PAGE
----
This is the dumbest idea the UK government has come up with since selling the Royal Mail. Forests are a national heritage, not something to be sold off by privileged members of government to their old classmates from Eton. The government says that environmental and public use rights will be protected but, to use an English phrase, that’s a load of bollocks. Once the forests are in private hands, it will be much easier for private interests to undermine the laws governing them, or simply ignore the laws if the fines come out to less than they’d make turning the forests into shopping malls and housing developments. This is already standard practice in Spain, and it has ruined some of the best stretches of the Mediterranean coastline.
As a hiker who loves England’s woodland, I have grave concerns over what this will mean for people from England and around the world who go to the woods to see some of England’s most beautiful spots. A few hundred million pounds in the government’s pocket will not solve the economic crisis, or save national health care, or pay off the national debt, but it will mean that the heritage of the English people may disappear forever.
[Image courtesy user ntollervey via Wikimedia Commons]
From the shores of Louisiana: Inside the Atchafalaya water basin
Dean Wilson guns the outboard engine on his snub-nosed, 17-foot aluminum bateaux through thick water hyacinth. We are in the heart of the 1.4 million acre Atchafalaya water basin which is both his backyard and his preserve – he is its formal “keeper” – when I ask if he has ever in 20 years gotten lost in this maze of narrow channels and floating forests:
“Not lost, but one time I did have my boat break down. And I was in a place that only one man alive could find me. Luckily my cell phone worked and he was just leaving the house. Otherwise, I always know where I am.” Good thing, since there’s no way we could walk out of this morass of thigh-deep water.
We spend the morning racing at full-speed up the man-made canals – dug by oil companies to give them access to the abundance of natural gas that lies beneath – his one-year-old puppy Shanka standing on the side of the boat, or becalmed in the heart of an old-growth Cyprus forest admiring the hundreds-year-old trees and wildlife that uses them for homes. Barn owls hoot in the near-distance. The gentle swoosh of wings — herons, egrets and ibis — break the calm air. The occasional four-foot alligator slides off a downed tree or mud bank. And fish, mullets, leap out of the brown-but-clear water.
“Why do they jump?” I ask Dean.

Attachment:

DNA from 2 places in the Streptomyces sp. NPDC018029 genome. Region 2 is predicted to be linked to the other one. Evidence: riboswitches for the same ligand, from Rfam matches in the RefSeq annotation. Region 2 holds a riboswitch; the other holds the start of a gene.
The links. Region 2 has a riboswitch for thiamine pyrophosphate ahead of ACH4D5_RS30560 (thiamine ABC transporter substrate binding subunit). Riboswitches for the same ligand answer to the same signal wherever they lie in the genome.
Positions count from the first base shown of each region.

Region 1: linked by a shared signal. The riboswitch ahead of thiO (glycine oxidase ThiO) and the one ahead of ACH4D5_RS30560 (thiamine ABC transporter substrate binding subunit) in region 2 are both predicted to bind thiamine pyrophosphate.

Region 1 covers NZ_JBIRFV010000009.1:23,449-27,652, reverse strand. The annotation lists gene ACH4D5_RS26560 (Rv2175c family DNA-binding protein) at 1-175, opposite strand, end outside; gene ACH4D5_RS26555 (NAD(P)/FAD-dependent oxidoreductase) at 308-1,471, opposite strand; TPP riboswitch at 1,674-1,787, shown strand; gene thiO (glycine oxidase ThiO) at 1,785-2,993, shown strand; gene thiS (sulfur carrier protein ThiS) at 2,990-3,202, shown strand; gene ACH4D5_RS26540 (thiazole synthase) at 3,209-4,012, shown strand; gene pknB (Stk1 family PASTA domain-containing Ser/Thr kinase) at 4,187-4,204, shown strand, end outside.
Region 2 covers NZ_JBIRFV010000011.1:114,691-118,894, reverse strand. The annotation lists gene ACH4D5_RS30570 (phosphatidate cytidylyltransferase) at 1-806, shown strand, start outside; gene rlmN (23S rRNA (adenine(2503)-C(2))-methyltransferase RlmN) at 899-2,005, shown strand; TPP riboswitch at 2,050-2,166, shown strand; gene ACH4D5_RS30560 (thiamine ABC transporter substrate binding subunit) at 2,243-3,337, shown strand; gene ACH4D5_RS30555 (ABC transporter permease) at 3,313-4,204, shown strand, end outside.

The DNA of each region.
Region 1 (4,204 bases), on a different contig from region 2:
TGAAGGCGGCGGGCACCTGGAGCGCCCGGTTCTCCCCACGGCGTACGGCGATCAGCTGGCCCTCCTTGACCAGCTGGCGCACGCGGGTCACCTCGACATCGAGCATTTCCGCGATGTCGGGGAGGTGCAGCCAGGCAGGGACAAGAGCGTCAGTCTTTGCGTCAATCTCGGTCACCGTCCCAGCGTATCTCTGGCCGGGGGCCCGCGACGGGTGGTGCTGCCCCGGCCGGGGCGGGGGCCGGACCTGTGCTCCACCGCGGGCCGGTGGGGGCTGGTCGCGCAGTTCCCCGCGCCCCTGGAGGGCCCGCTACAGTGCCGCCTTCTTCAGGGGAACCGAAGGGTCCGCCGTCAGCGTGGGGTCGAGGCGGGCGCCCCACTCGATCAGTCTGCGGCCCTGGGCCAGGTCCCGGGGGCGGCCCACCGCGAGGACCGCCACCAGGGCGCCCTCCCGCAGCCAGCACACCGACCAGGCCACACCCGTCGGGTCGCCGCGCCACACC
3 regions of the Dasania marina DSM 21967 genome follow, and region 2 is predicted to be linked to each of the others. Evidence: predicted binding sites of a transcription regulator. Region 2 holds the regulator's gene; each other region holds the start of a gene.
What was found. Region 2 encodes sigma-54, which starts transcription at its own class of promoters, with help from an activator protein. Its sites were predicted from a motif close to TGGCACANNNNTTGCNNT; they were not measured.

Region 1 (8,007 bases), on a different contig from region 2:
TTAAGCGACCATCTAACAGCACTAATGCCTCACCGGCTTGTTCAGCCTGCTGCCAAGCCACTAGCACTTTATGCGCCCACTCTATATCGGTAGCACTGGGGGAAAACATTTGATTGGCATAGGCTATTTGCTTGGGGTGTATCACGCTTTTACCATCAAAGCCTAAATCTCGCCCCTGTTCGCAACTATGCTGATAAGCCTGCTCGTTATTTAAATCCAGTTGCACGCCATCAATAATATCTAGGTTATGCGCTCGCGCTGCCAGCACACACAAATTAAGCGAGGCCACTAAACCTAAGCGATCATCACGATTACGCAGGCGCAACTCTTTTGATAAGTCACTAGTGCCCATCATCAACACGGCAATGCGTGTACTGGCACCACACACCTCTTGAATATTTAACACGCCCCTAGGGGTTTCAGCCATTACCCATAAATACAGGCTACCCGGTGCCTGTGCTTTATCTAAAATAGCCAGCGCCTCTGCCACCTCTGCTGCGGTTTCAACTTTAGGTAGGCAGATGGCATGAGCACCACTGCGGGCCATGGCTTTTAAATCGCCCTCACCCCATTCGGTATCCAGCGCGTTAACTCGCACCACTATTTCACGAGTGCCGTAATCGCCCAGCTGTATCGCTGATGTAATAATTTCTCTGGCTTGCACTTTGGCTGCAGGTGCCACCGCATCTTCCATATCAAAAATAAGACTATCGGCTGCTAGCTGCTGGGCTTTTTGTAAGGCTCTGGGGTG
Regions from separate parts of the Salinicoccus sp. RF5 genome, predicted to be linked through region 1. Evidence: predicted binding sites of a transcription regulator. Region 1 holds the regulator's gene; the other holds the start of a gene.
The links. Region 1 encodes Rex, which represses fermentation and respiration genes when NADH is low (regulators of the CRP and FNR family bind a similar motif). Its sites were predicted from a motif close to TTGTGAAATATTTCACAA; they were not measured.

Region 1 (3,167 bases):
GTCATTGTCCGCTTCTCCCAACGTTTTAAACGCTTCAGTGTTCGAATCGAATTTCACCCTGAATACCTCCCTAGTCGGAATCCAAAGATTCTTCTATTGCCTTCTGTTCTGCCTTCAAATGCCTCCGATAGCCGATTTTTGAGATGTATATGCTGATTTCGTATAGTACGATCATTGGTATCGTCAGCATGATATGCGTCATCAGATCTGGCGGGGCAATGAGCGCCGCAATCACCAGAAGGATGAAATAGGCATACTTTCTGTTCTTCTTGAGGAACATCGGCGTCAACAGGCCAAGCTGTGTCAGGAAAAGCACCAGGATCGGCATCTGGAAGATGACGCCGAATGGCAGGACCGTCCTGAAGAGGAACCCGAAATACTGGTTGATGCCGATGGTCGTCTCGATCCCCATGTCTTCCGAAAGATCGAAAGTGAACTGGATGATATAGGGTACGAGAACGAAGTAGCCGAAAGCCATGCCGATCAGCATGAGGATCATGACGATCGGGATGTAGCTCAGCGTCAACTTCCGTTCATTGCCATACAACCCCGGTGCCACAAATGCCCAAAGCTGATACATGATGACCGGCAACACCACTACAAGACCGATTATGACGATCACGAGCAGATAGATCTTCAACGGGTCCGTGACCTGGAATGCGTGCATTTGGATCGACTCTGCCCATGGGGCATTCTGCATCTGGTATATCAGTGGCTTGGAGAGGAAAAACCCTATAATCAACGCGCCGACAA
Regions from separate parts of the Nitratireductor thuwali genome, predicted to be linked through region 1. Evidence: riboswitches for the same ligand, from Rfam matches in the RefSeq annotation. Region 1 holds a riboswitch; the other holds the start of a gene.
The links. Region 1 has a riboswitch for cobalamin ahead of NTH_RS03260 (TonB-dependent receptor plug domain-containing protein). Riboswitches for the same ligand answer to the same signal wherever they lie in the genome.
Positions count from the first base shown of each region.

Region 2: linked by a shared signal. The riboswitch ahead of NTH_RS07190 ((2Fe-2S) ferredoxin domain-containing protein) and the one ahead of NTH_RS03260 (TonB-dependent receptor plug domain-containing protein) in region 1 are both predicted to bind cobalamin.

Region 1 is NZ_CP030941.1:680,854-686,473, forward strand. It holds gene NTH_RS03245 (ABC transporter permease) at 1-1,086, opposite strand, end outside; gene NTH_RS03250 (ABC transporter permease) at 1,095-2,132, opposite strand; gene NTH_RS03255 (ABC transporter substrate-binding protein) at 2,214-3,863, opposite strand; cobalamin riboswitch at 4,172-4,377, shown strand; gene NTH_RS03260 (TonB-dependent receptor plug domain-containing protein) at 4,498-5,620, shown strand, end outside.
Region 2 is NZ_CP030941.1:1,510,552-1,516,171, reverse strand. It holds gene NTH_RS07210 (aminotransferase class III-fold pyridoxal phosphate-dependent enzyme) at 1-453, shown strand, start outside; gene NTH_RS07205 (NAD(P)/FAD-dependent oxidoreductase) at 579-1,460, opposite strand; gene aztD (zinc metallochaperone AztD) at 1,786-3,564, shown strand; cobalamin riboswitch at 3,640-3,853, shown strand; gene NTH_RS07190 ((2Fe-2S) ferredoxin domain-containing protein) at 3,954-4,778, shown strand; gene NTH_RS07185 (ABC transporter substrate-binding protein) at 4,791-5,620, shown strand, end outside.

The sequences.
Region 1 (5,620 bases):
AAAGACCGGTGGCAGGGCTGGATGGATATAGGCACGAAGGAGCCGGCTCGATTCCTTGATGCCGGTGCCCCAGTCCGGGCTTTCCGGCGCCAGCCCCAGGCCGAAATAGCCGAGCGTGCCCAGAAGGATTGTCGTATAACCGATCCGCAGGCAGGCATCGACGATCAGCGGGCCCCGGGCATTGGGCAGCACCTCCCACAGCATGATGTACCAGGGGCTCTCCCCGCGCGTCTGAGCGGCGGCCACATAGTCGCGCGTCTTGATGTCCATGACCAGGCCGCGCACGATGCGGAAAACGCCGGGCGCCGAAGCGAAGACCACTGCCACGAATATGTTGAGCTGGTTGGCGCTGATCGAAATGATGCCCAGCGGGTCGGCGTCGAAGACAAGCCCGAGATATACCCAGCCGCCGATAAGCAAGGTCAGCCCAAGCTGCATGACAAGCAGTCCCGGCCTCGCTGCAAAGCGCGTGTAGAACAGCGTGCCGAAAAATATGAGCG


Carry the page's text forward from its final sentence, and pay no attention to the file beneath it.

“I’m not sure,” he answers, in an accent that is part Cajun, part native Spanish. “Because they are happy?”
%Gallery-95432%Dean came to live on the edge of the swamp 20 years ago. “I wanted to go live in the Amazon, and in preparation looked for a similar place to acclimatize, so I moved here. And I never left, never made it to Brazil.” Part Spanish (his mother), part Ohioan (his father), he fit perfectly into the patchwork populace of South Louisiana. Initially he lived on the banks of the swamp, first in a tent, then a trailer, living off what he could catch by hand, hook, arrow or spear, including fish, raccoon, mink, otter, duck. Moving into a small house surrounded by swamp he made his living as a commercial fisherman and hunter for 16 years before his passion – protecting the swamp, particularly its Cyprus forests – became his livelihood. For the last five years he’s been the official Atchafalaya Basin Keeper, associated with the 200 water watchdogs operating under the umbrella of the Waterkeepers Alliance.
Other than the oil and gas companies that covet any access they can get to the oil and gas rich swamp land, his biggest enemy were clear-cutters making their way into the swamp to take the protected, hundreds-year-old Cyprus trees to turn into garden mulch. Several years of investigation, which included sneaking around the swamps in camouflage, sneaking into lumber yards and lots of aerial photography, helped him force the hand of the big box stores – specifically Wal-Mart, Lowe’s and Home Depot, which were selling the illegally-gotten mulch – into stopping. Today taking trees from the swamps in Louisiana is limited to a small corner on the eastern edge, away from the Atchafalaya. His efforts are not always lauded; he’s been followed, shot at, had a dog poisoned.
“I still follow my share of trucks loaded with trees,” he admits, “so occasionally it still happens. But it’s much better than it was.”
Why protect a place most people consider God-forsaken, a region believed (wrongly!) to be home to only melon-sized mosquitoes and poisonous snakes? “Actually, I believe this is where God resides, in the heart of the swamp,” he says.